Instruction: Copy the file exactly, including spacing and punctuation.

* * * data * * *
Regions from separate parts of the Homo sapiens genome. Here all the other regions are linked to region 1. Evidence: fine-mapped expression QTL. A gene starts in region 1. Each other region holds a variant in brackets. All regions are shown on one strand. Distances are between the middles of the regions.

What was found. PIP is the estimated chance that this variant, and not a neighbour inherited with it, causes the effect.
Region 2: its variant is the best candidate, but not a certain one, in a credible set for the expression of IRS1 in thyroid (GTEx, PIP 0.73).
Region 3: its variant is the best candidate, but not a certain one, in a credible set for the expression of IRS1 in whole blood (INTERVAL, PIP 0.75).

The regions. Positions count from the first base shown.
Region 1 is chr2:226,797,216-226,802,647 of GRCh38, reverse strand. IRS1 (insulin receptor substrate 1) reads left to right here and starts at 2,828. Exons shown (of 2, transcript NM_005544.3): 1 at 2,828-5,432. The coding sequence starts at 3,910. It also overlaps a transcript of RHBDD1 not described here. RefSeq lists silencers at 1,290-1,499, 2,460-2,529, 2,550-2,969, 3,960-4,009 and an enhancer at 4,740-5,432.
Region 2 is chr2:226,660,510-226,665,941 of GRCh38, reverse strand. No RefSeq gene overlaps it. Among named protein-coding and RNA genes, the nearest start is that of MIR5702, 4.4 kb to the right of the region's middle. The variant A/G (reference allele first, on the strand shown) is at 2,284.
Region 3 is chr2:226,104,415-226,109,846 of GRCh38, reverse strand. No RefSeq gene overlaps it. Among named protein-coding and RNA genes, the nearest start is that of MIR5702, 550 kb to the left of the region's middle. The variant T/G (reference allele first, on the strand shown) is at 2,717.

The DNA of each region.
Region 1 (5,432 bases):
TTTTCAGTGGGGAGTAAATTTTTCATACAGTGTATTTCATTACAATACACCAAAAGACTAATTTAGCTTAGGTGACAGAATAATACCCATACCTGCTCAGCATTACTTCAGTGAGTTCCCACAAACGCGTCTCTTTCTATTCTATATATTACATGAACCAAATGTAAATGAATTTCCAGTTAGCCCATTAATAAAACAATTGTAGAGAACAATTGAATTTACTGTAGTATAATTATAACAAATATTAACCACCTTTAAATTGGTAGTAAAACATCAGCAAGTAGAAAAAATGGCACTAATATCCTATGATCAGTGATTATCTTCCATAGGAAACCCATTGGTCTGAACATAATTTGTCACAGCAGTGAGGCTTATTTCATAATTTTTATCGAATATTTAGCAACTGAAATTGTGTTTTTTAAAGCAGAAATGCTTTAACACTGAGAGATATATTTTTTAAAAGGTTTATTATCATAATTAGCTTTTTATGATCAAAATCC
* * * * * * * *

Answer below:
Regions from separate parts of the Homo sapiens genome. Here all the other regions are linked to region 1. Evidence: fine-mapped expression QTL. A gene starts in region 1. Each other region holds a variant in brackets. All regions are shown on one strand. Distances are between the middles of the regions.

What was found. PIP is the estimated chance that this variant, and not a neighbour inherited with it, causes the effect.
Region 2: its variant is the best candidate, but not a certain one, in a credible set for the expression of IRS1 in thyroid (GTEx, PIP 0.73).
Region 3: its variant is the best candidate, but not a certain one, in a credible set for the expression of IRS1 in whole blood (INTERVAL, PIP 0.75).

The regions. Positions count from the first base shown.
Region 1 is chr2:226,797,216-226,802,647 of GRCh38, reverse strand. IRS1 (insulin receptor substrate 1) reads left to right here and starts at 2,828. Exons shown (of 2, transcript NM_005544.3): 1 at 2,828-5,432. The coding sequence starts at 3,910. It also overlaps a transcript of RHBDD1 not described here. RefSeq lists silencers at 1,290-1,499, 2,460-2,529, 2,550-2,969, 3,960-4,009 and an enhancer at 4,740-5,432.
Region 2 is chr2:226,660,510-226,665,941 of GRCh38, reverse strand. No RefSeq gene overlaps it. Among named protein-coding and RNA genes, the nearest start is that of MIR5702, 4.4 kb to the right of the region's middle. The variant A/G (reference allele first, on the strand shown) is at 2,284.
Region 3 is chr2:226,104,415-226,109,846 of GRCh38, reverse strand. No RefSeq gene overlaps it. Among named protein-coding and RNA genes, the nearest start is that of MIR5702, 550 kb to the left of the region's middle. The variant T/G (reference allele first, on the strand shown) is at 2,717.

The DNA of each region.
Region 1 (5,432 bases):
TTTTCAGTGGGGAGTAAATTTTTCATACAGTGTATTTCATTACAATACACCAAAAGACTAATTTAGCTTAGGTGACAGAATAATACCCATACCTGCTCAGCATTACTTCAGTGAGTTCCCACAAACGCGTCTCTTTCTATTCTATATATTACATGAACCAAATGTAAATGAATTTCCAGTTAGCCCATTAATAAAACAATTGTAGAGAACAATTGAATTTACTGTAGTATAATTATAACAAATATTAACCACCTTTAAATTGGTAGTAAAACATCAGCAAGTAGAAAAAATGGCACTAATATCCTATGATCAGTGATTATCTTCCATAGGAAACCCATTGGTCTGAACATAATTTGTCACAGCAGTGAGGCTTATTTCATAATTTTTATCGAATATTTAGCAACTGAAATTGTGTTTTTTAAAGCAGAAATGCTTTAACACTGAGAGATATATTTTTTAAAAGGTTTATTATCATAATTAGCTTTTTATGATCAAAATCC